01 May 2009


British jobs for British people? Not anymore. In big business, as in football, it’s no longer where you’re from but what you’ve done that counts. And international experience is a major advantage.

Remember Dr Jozef Venglos? Unless you’re an Aston Villa fan, probably not. Yet the good doctor had an extremely distinguished career. Not only did he play for and manage what was then Czechoslovakia, taking it to the 1990 World Cup finals; he also changed the face of English football.

It was his move, in that same year, to Aston Villa that broke ground. When he accepted the job as Graham Taylor’s successor, he became the first foreign manager to take charge of an English football team.

It was the beginning of the globalisation of the English game. Within ten years of Venglos’ appointment, a French manager had led Arsenal to a domestic league title; a Dutchman had triumphed in The FA Cup as coach of Chelsea; and a Swede was ready to take over as England manager. Followed by an Italian.

It reflected a desire by those in charge to look overseas for different skills and international experience in an effort to improve their business performance.

One of those to take advantage of the trend, as a player and manager, is West Ham’s Gianfranco Zola. He says the experience of playing in England certainly influenced his decision to accept the east London post. “I remember when I first came to play in England, I thought it was fantastic that football was so engrained in the culture; how it was lived and breathed,” says Zola. “I saw that it would be a great opportunity to manage here.”

He also realised that to do so would be good for his development as a coach. “Managing abroad can give you an edge, as you experience different styles of play,” he says. “The wider your knowledge of these things, the easier it is to improve your abilities as a manager.”

Things beyond the immediate work environment can also make a positive difference, says Zola: “Experience abroad is important not just as a manager but as an individual. You learn another language, culture and mentality. As a wise man once said, ‘When your brain expands it never goes back to its previous position’.”

Global boardroom

As in the football world, so in the boardroom. At the time that Venglos was making waves on the English football scene, the leading British companies in the City were populated largely by British chief executives. Homegrown talent was seen as an advantage.

However, as economies have become progressively more international, businesses the world over have widened their horizons to recruit the best people.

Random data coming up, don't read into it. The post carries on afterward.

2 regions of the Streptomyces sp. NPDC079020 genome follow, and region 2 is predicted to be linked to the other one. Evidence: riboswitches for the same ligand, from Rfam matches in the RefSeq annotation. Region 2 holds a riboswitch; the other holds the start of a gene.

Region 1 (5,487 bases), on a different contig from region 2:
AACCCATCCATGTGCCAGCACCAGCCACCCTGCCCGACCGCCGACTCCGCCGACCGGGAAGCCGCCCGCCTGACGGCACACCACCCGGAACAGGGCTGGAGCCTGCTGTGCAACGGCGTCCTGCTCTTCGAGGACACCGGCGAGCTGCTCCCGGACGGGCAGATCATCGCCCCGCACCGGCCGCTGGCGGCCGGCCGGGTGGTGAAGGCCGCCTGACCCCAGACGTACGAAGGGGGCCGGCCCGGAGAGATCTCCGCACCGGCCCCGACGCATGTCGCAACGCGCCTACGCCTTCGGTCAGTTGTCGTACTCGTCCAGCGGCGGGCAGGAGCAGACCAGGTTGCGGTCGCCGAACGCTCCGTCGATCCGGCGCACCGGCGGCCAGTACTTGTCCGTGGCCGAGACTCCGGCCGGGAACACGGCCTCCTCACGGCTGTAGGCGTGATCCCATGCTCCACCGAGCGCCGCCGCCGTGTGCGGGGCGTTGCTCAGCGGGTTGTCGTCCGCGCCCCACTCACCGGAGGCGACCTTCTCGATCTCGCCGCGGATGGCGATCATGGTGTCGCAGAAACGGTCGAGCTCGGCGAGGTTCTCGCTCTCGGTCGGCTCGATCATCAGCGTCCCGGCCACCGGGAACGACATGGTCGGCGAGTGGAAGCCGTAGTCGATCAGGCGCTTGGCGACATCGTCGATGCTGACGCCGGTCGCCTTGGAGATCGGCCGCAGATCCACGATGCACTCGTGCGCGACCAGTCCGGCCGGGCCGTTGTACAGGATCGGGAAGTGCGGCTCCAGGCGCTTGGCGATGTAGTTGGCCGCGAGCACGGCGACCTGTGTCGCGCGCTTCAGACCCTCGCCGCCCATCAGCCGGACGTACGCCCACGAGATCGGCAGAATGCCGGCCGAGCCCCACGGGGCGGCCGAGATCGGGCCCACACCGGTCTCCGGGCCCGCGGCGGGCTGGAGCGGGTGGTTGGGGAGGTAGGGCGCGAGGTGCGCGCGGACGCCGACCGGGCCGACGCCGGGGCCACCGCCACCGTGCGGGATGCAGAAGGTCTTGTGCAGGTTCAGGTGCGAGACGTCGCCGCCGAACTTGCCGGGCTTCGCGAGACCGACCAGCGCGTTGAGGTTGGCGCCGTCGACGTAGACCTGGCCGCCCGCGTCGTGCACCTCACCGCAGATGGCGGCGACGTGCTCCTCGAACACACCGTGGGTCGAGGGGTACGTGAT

“Globalisation has broadened the search map,” says Dr Elisabeth Marx, a partner at recruitment firm Heidrick & Struggles. “Whereas, once, you would only look in your own country, you now search globally, looking for the very best person to do the job.”

The international nature of business today and the exchange of talent around the globe means experience of work abroad is now a major selling point for a manager. “The skillset that comes with that has become a business requirement,” says Professor Monika Hamori of the Instituto de Empresa Business School, Madrid.

“People who have managed staff overseas are seen as having more sophisticated management skills, and the ability to deal with higher levels of complexity and problem solving.

Research by Hamori examined the career paths of the top CEOs in Fortune 100 companies over a 21-year period from 1980. It found that international experience was a rising priority when making senior appointments. And this experience was in growing supply. According to the study, in 1993 only seven per cent of CEOs in the US had lived or worked in another country. By 2008, that figure had grown by over 500 per cent to 44 per cent.

A study by Marx found the same to be true this side of the Atlantic. By 2005, nearly eight out of ten CEOs in the UK had spent time working abroad, double that of nine years earlier.

Marx, herself a German working in central London, says globalisation in the boardroom has been especially successful in the UK. In particular, the reputation of companies here as operating a meritocratic system – rewarding the best performers – has drawn talent to senior positions.

At the end of 2008, just half of the top 16 companies on the stock market were run by British CEOs. Some of the biggest corporate names in the country have, like the major football clubs, proved adept in looking overseas to fill senior management positions. Take Dutchman Jeroen van de Veer at Shell or Marius Kloppers, the South African CEO at BHP Billiton. Although homegrown Andrew Witty now heads up GlaxoSmithKline, the company was led for several years by Jean-Pierre Garnier. The Frenchman was one of the bosses to lead the invasion of British boardrooms from Europe.